Back in the good old days, before the world economy went into meltdown, business reporting used to be a straightforward affair: a correspondent would come on the radio, tell us whether the FTSE was up or down, and we could move to important matters like the sports news.
Now, however, business is more like show business. It's all people want to know. Am I going to have a job? Will I be able to pay my mortgage? And will Greece still be there for my summer holiday? It follows, therefore, that reporting on the business world has become a lot more ... let's say, colourful.
Robert Peston is one of the BBC's most ubiquitous figures, and when he takes to the airwaves, the halting rhythm of his speech sounding like an old car struggling to get into second gear, he is instantly recognisable. A cult has grown up around him, partly, it has to be said, fuelled by the man himself.
His popularity has, it seems, become the source of a certain irritation among his BBC colleagues. Clearly jealous of Peston's dark, brooding good looks, and covetous of his well-placed sources, political editor Nick Robinson has told of a "bitter rivalry" between the two men.
And now news reaches us of another on-air spat, between Peston and Eddie Mair, presenter of Radio 4's PM programme. At this point, I have to declare my colours. I think Eddie Mair is the best broadcaster in Britain, with the firmness of Humphrys, the persistence of Paxman, and the good manners of Marr. Plus, he's funny. When introducing government paymaster Geoffrey Robinson, he said: "He was once voted after-dinner speaker of the year, so if you've had your tea, you're in for a treat." With deadly assurance, he cuts the grandiose down to size. Which is why you might think that Peston wouldn't be his cup of tea.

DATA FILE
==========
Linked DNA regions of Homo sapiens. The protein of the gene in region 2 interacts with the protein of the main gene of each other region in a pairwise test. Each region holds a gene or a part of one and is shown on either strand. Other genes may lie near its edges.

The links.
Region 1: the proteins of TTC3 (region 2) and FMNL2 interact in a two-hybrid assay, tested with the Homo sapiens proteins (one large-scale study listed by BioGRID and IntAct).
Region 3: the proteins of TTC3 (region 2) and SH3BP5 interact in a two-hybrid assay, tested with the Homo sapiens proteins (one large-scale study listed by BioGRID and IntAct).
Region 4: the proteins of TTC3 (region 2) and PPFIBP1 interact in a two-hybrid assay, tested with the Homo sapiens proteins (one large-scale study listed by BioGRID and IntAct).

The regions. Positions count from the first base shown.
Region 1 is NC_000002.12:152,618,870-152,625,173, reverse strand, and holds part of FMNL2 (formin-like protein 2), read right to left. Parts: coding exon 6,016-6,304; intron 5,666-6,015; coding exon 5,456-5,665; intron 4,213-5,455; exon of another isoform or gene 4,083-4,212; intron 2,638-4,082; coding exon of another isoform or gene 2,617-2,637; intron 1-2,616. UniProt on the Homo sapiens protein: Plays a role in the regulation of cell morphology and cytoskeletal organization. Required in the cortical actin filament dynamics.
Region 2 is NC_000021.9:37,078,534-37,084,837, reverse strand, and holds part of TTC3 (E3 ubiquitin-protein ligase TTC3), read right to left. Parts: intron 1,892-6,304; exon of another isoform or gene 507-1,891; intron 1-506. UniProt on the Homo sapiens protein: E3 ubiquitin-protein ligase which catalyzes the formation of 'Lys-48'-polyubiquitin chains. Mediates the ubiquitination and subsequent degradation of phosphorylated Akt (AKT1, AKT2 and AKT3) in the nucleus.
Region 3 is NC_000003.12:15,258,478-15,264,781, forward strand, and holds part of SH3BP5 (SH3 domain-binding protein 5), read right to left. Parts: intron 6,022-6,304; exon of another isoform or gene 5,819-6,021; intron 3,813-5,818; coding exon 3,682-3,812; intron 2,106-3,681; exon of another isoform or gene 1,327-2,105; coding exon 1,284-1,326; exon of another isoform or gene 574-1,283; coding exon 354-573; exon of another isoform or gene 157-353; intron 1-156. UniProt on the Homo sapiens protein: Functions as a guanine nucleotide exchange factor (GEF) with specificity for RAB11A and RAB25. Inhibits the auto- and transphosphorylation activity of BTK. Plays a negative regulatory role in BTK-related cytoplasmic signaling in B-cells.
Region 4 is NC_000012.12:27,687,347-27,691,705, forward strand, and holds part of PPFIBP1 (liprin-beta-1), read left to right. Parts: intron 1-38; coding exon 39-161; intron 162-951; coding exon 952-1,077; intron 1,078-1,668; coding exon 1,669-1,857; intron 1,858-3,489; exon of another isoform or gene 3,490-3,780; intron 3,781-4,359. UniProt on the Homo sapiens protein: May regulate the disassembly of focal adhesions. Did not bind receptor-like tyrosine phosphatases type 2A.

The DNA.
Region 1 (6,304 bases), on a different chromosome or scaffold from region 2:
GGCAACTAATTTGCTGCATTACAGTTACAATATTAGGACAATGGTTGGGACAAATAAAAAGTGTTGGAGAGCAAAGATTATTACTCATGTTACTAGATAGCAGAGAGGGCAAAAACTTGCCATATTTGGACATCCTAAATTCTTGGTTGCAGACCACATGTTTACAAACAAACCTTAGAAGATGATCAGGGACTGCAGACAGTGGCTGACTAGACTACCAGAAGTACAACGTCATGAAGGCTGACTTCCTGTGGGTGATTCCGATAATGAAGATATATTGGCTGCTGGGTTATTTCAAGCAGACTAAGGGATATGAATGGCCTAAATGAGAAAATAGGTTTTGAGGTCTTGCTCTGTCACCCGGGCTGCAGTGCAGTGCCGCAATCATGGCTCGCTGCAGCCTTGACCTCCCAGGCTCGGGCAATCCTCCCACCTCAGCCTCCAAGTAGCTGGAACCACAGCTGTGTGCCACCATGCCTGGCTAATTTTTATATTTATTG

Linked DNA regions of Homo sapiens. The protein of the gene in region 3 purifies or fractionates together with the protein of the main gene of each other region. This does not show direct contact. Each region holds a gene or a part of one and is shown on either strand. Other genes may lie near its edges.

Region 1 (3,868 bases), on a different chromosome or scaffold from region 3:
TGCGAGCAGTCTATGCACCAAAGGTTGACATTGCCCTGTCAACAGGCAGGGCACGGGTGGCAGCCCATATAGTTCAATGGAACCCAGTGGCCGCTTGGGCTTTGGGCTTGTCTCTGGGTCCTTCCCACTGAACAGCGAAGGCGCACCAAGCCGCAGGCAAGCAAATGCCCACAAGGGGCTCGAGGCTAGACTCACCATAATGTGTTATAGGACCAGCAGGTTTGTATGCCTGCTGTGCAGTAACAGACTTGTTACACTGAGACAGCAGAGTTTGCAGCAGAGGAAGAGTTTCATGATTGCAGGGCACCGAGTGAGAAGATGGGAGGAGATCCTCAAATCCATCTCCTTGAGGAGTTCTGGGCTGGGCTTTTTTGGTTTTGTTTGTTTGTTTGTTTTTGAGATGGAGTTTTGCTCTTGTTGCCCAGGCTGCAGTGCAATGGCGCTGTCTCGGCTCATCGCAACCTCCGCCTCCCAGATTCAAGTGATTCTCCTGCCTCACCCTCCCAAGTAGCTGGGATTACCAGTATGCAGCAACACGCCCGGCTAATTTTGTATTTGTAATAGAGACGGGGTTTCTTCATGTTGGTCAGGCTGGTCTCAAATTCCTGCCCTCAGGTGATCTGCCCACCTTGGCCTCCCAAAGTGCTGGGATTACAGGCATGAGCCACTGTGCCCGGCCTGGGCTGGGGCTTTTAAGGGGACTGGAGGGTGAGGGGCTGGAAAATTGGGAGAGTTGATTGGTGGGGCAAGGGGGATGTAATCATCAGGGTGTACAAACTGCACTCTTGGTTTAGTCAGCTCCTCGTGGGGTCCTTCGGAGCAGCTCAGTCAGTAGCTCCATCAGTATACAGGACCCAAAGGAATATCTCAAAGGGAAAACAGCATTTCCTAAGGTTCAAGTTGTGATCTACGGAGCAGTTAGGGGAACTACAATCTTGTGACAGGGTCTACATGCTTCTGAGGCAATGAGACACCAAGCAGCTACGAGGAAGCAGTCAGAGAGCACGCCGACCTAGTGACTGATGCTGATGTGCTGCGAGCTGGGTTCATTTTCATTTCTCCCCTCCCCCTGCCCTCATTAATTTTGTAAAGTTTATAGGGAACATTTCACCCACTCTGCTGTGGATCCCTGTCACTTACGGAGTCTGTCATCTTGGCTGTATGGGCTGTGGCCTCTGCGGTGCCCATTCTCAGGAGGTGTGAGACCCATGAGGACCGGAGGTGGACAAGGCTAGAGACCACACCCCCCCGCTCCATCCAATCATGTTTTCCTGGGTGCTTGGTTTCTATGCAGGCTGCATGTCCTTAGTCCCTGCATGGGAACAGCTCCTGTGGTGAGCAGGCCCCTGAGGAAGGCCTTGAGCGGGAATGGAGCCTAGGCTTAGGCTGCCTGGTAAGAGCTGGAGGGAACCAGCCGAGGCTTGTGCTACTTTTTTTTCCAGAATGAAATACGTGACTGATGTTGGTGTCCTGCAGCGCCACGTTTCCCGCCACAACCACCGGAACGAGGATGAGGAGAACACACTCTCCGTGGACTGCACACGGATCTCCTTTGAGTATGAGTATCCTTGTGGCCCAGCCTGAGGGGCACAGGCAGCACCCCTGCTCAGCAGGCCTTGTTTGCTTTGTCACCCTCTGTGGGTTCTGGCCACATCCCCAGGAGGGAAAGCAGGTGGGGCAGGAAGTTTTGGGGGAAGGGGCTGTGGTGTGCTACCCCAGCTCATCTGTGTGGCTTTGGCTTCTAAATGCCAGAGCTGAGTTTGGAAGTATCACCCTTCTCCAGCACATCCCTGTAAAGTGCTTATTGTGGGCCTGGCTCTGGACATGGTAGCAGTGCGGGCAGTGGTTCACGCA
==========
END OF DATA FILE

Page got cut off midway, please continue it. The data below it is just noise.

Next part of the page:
"So lovely to hear your voice again, Robert," he'd say, typically, at the conclusion of the business editor's report, the sarcasm dripping off his mic. And, this week, Peston hit back, asking Mair: "Why did you cast me into the wilderness again? I thought we'd had the rapprochement." "Well, we have to press on," replied Mair. "Thank you." And with that Peston was silenced.
This is not the first time that listeners of PM have been treated to a spot of internecine verbal sparring. "Oh Robert, I've let you down and I'd like to apologise," Mair said when upbraided for taking more notice of newspaper reports than Peston's dispatches. Naturally, the Beeb are playing down reports of a rift, saying it's just "friendly banter". But aren't they missing a trick here? Surely, they should be milking it for all it's worth. Apart from anything else, it's one way of making post-neo-classical endogenous growth theory come alive.